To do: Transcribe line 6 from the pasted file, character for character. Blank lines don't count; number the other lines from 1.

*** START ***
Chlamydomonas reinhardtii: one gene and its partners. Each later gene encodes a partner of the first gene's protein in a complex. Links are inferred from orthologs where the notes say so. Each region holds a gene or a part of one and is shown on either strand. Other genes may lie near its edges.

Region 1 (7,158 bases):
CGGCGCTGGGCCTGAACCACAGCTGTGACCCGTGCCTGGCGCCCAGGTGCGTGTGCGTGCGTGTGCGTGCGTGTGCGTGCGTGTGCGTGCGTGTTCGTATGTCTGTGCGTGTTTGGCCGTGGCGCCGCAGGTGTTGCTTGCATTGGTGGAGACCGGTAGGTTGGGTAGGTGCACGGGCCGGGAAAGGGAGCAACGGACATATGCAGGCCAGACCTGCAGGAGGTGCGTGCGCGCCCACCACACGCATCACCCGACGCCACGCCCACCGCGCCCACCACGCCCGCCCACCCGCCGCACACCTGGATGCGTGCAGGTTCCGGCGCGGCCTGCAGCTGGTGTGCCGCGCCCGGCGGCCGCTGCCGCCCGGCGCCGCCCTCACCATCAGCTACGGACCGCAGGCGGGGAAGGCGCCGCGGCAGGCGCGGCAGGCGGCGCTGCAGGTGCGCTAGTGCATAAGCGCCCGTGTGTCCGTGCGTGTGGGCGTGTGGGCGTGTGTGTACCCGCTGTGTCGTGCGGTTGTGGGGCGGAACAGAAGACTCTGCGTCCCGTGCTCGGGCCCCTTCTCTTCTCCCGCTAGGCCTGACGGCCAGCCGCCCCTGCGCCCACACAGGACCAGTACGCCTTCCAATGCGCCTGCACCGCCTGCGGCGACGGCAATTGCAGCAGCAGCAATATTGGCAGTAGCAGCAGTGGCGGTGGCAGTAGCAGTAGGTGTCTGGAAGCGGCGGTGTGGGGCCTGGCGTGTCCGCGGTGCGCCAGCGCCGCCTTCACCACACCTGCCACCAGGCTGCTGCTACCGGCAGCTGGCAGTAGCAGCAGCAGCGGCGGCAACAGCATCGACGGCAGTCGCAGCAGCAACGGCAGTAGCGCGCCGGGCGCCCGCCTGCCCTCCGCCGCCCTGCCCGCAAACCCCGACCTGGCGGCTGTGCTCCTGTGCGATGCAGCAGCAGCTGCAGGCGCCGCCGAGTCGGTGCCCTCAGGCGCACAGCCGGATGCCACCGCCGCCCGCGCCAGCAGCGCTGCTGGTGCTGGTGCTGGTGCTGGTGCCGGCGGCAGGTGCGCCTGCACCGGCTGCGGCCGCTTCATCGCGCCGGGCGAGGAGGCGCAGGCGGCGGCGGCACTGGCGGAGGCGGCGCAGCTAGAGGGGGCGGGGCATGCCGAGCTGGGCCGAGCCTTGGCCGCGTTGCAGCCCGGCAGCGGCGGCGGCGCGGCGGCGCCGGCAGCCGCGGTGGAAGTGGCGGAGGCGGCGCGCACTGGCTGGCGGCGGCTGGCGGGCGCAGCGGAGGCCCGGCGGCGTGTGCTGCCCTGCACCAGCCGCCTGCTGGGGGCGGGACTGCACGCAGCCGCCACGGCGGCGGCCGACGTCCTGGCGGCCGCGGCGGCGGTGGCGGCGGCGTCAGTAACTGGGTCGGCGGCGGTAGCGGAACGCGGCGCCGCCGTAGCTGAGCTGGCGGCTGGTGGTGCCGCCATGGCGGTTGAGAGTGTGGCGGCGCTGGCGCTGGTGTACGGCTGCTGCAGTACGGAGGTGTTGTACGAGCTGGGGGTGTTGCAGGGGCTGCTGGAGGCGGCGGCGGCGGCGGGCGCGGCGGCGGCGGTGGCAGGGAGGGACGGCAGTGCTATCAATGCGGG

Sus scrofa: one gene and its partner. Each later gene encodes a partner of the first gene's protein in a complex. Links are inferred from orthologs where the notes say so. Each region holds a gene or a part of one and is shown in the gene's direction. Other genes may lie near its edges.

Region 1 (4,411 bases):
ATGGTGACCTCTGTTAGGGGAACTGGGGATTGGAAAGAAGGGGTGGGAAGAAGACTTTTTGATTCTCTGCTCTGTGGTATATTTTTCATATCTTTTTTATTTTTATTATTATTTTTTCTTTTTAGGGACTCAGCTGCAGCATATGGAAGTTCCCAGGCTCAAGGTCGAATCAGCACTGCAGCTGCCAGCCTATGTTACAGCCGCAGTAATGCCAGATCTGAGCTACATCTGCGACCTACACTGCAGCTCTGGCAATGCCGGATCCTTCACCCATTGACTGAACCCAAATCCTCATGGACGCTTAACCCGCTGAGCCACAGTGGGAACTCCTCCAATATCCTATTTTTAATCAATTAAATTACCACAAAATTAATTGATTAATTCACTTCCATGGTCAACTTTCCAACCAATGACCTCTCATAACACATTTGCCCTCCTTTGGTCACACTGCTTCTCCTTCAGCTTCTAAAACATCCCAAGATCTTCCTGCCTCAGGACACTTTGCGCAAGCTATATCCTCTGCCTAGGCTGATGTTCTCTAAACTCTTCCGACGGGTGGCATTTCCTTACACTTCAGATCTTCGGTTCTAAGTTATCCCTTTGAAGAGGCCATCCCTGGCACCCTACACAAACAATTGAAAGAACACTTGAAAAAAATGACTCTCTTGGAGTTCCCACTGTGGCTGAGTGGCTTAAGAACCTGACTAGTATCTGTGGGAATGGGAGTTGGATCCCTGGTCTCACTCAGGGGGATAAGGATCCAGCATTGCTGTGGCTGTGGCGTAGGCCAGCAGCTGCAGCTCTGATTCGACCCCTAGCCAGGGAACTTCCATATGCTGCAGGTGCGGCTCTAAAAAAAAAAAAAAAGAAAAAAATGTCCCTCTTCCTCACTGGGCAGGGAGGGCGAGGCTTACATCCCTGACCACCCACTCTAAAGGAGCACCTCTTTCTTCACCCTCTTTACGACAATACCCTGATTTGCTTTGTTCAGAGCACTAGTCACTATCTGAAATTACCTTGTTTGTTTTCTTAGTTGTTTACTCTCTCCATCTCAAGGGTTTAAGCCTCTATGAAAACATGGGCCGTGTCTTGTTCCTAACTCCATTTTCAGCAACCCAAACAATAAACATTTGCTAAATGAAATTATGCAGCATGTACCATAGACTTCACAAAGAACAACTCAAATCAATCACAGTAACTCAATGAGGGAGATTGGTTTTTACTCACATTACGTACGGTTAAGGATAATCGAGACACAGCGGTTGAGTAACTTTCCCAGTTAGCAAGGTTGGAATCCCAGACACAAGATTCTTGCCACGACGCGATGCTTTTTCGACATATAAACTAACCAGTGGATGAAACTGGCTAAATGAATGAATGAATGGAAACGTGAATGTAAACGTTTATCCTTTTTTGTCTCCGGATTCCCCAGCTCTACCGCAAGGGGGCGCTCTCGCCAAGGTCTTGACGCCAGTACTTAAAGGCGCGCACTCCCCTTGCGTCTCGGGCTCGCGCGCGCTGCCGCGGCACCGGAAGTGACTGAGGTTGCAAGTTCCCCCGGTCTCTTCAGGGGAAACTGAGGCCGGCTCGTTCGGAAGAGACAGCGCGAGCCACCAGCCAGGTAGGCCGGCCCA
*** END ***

ATGGTGACCTCTGTTAGGGGAACTGGGGATTGGAAAGAAGGGGTGGGAAGAAGACTTTTTGATTCTCTGCTCTGTGGTATATTTTTCATATCTTTTTTATTTTTATTATTATTTTTTCTTTTTAGGGACTCAGCTGCAGCATATGGAAGTTCCCAGGCTCAAGGTCGAATCAGCACTGCAGCTGCCAGCCTATGTTACAGCCGCAGTAATGCCAGATCTGAGCTACATCTGCGACCTACACTGCAGCTCTGGCAATGCCGGATCCTTCACCCATTGACTGAACCCAAATCCTCATGGACGCTTAACCCGCTGAGCCACAGTGGGAACTCCTCCAATATCCTATTTTTAATCAATTAAATTACCACAAAATTAATTGATTAATTCACTTCCATGGTCAACTTTCCAACCAATGACCTCTCATAACACATTTGCCCTCCTTTGGTCACACTGCTTCTCCTTCAGCTTCTAAAACATCCCAAGATCTTCCTGCCTCAGGACACTTTGCGCAAGCTATATCCTCTGCCTAGGCTGATGTTCTCTAAACTCTTCCGACGGGTGGCATTTCCTTACACTTCAGATCTTCGGTTCTAAGTTATCCCTTTGAAGAGGCCATCCCTGGCACCCTACACAAACAATTGAAAGAACACTTGAAAAAAATGACTCTCTTGGAGTTCCCACTGTGGCTGAGTGGCTTAAGAACCTGACTAGTATCTGTGGGAATGGGAGTTGGATCCCTGGTCTCACTCAGGGGGATAAGGATCCAGCATTGCTGTGGCTGTGGCGTAGGCCAGCAGCTGCAGCTCTGATTCGACCCCTAGCCAGGGAACTTCCATATGCTGCAGGTGCGGCTCTAAAAAAAAAAAAAAAGAAAAAAATGTCCCTCTTCCTCACTGGGCAGGGAGGGCGAGGCTTACATCCCTGACCACCCACTCTAAAGGAGCACCTCTTTCTTCACCCTCTTTACGACAATACCCTGATTTGCTTTGTTCAGAGCACTAGTCACTATCTGAAATTACCTTGTTTGTTTTCTTAGTTGTTTACTCTCTCCATCTCAAGGGTTTAAGCCTCTATGAAAACATGGGCCGTGTCTTGTTCCTAACTCCATTTTCAGCAACCCAAACAATAAACATTTGCTAAATGAAATTATGCAGCATGTACCATAGACTTCACAAAGAACAACTCAAATCAATCACAGTAACTCAATGAGGGAGATTGGTTTTTACTCACATTACGTACGGTTAAGGATAATCGAGACACAGCGGTTGAGTAACTTTCCCAGTTAGCAAGGTTGGAATCCCAGACACAAGATTCTTGCCACGACGCGATGCTTTTTCGACATATAAACTAACCAGTGGATGAAACTGGCTAAATGAATGAATGAATGGAAACGTGAATGTAAACGTTTATCCTTTTTTGTCTCCGGATTCCCCAGCTCTACCGCAAGGGGGCGCTCTCGCCAAGGTCTTGACGCCAGTACTTAAAGGCGCGCACTCCCCTTGCGTCTCGGGCTCGCGCGCGCTGCCGCGGCACCGGAAGTGACTGAGGTTGCAAGTTCCCCCGGTCTCTTCAGGGGAAACTGAGGCCGGCTCGTTCGGAAGAGACAGCGCGAGCCACCAGCCAGGTAGGCCGGCCCA